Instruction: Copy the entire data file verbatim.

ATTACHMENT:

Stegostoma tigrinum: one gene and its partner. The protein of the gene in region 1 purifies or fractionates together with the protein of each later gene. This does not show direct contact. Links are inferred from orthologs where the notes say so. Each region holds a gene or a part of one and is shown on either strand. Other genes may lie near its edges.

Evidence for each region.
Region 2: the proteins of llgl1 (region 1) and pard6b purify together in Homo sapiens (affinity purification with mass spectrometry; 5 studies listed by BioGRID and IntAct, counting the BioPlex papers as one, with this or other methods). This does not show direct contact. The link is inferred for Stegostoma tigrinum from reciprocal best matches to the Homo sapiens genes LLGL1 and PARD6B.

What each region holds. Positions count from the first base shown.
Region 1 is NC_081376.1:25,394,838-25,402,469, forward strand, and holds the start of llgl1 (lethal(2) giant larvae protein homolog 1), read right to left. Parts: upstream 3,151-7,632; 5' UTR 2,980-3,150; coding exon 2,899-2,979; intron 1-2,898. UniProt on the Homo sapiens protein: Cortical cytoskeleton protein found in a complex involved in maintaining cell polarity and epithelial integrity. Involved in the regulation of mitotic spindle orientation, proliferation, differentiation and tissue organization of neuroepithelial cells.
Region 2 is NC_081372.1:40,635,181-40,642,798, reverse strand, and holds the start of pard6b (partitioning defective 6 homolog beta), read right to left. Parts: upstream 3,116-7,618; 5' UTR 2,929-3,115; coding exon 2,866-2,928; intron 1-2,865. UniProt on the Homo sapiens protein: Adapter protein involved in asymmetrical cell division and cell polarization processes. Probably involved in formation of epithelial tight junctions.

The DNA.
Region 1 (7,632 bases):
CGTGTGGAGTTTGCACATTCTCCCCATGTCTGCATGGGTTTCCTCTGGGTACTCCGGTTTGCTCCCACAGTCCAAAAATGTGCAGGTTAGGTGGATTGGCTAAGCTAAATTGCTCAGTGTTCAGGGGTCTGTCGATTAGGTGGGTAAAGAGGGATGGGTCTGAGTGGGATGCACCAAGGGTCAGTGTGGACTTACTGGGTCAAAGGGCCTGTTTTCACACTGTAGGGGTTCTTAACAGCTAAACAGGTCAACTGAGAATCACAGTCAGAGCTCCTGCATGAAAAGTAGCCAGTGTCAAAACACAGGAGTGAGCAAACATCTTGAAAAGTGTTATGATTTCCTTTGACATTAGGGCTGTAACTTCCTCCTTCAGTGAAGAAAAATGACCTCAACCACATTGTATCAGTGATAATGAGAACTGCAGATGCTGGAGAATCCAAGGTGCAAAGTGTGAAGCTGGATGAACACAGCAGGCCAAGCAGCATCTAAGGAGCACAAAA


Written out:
Stegostoma tigrinum: one gene and its partner. The protein of the gene in region 1 purifies or fractionates together with the protein of each later gene. This does not show direct contact. Links are inferred from orthologs where the notes say so. Each region holds a gene or a part of one and is shown on either strand. Other genes may lie near its edges.

Evidence for each region.
Region 2: the proteins of llgl1 (region 1) and pard6b purify together in Homo sapiens (affinity purification with mass spectrometry; 5 studies listed by BioGRID and IntAct, counting the BioPlex papers as one, with this or other methods). This does not show direct contact. The link is inferred for Stegostoma tigrinum from reciprocal best matches to the Homo sapiens genes LLGL1 and PARD6B.

What each region holds. Positions count from the first base shown.
Region 1 is NC_081376.1:25,394,838-25,402,469, forward strand, and holds the start of llgl1 (lethal(2) giant larvae protein homolog 1), read right to left. Parts: upstream 3,151-7,632; 5' UTR 2,980-3,150; coding exon 2,899-2,979; intron 1-2,898. UniProt on the Homo sapiens protein: Cortical cytoskeleton protein found in a complex involved in maintaining cell polarity and epithelial integrity. Involved in the regulation of mitotic spindle orientation, proliferation, differentiation and tissue organization of neuroepithelial cells.
Region 2 is NC_081372.1:40,635,181-40,642,798, reverse strand, and holds the start of pard6b (partitioning defective 6 homolog beta), read right to left. Parts: upstream 3,116-7,618; 5' UTR 2,929-3,115; coding exon 2,866-2,928; intron 1-2,865. UniProt on the Homo sapiens protein: Adapter protein involved in asymmetrical cell division and cell polarization processes. Probably involved in formation of epithelial tight junctions.

The DNA.
Region 1 (7,632 bases):
CGTGTGGAGTTTGCACATTCTCCCCATGTCTGCATGGGTTTCCTCTGGGTACTCCGGTTTGCTCCCACAGTCCAAAAATGTGCAGGTTAGGTGGATTGGCTAAGCTAAATTGCTCAGTGTTCAGGGGTCTGTCGATTAGGTGGGTAAAGAGGGATGGGTCTGAGTGGGATGCACCAAGGGTCAGTGTGGACTTACTGGGTCAAAGGGCCTGTTTTCACACTGTAGGGGTTCTTAACAGCTAAACAGGTCAACTGAGAATCACAGTCAGAGCTCCTGCATGAAAAGTAGCCAGTGTCAAAACACAGGAGTGAGCAAACATCTTGAAAAGTGTTATGATTTCCTTTGACATTAGGGCTGTAACTTCCTCCTTCAGTGAAGAAAAATGACCTCAACCACATTGTATCAGTGATAATGAGAACTGCAGATGCTGGAGAATCCAAGGTGCAAAGTGTGAAGCTGGATGAACACAGCAGGCCAAGCAGCATCTAAGGAGCACAAAA